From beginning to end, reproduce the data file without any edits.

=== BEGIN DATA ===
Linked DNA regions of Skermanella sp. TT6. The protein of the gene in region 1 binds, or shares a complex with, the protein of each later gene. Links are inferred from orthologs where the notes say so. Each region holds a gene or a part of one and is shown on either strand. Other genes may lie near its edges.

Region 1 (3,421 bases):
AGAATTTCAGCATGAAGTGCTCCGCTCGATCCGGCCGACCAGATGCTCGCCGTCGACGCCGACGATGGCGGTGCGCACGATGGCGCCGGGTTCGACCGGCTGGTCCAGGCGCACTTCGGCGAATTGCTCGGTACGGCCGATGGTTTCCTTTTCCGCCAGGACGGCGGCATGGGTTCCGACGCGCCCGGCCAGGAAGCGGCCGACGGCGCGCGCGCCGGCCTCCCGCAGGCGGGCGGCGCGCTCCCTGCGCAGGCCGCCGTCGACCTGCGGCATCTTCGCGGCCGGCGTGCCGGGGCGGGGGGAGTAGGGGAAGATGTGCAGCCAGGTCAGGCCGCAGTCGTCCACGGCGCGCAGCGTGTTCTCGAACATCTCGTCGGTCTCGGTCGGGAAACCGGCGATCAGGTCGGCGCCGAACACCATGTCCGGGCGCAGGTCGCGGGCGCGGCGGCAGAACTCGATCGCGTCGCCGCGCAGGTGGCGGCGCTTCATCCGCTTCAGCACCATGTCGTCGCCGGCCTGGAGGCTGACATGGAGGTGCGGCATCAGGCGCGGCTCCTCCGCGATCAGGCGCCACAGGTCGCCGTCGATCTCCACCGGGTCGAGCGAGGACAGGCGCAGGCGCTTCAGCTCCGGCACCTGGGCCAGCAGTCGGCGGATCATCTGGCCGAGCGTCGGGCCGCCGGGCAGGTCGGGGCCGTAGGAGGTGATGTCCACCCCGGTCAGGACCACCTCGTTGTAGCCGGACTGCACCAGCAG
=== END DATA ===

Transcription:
Linked DNA regions of Skermanella sp. TT6. The protein of the gene in region 1 binds, or shares a complex with, the protein of each later gene. Links are inferred from orthologs where the notes say so. Each region holds a gene or a part of one and is shown on either strand. Other genes may lie near its edges.

Region 1 (3,421 bases):
AGAATTTCAGCATGAAGTGCTCCGCTCGATCCGGCCGACCAGATGCTCGCCGTCGACGCCGACGATGGCGGTGCGCACGATGGCGCCGGGTTCGACCGGCTGGTCCAGGCGCACTTCGGCGAATTGCTCGGTACGGCCGATGGTTTCCTTTTCCGCCAGGACGGCGGCATGGGTTCCGACGCGCCCGGCCAGGAAGCGGCCGACGGCGCGCGCGCCGGCCTCCCGCAGGCGGGCGGCGCGCTCCCTGCGCAGGCCGCCGTCGACCTGCGGCATCTTCGCGGCCGGCGTGCCGGGGCGGGGGGAGTAGGGGAAGATGTGCAGCCAGGTCAGGCCGCAGTCGTCCACGGCGCGCAGCGTGTTCTCGAACATCTCGTCGGTCTCGGTCGGGAAACCGGCGATCAGGTCGGCGCCGAACACCATGTCCGGGCGCAGGTCGCGGGCGCGGCGGCAGAACTCGATCGCGTCGCCGCGCAGGTGGCGGCGCTTCATCCGCTTCAGCACCATGTCGTCGCCGGCCTGGAGGCTGACATGGAGGTGCGGCATCAGGCGCGGCTCCTCCGCGATCAGGCGCCACAGGTCGCCGTCGATCTCCACCGGGTCGAGCGAGGACAGGCGCAGGCGCTTCAGCTCCGGCACCTGGGCCAGCAGTCGGCGGATCATCTGGCCGAGCGTCGGGCCGCCGGGCAGGTCGGGGCCGTAGGAGGTGATGTCCACCCCGGTCAGGACCACCTCGTTGTAGCCGGACTGCACCAGCAG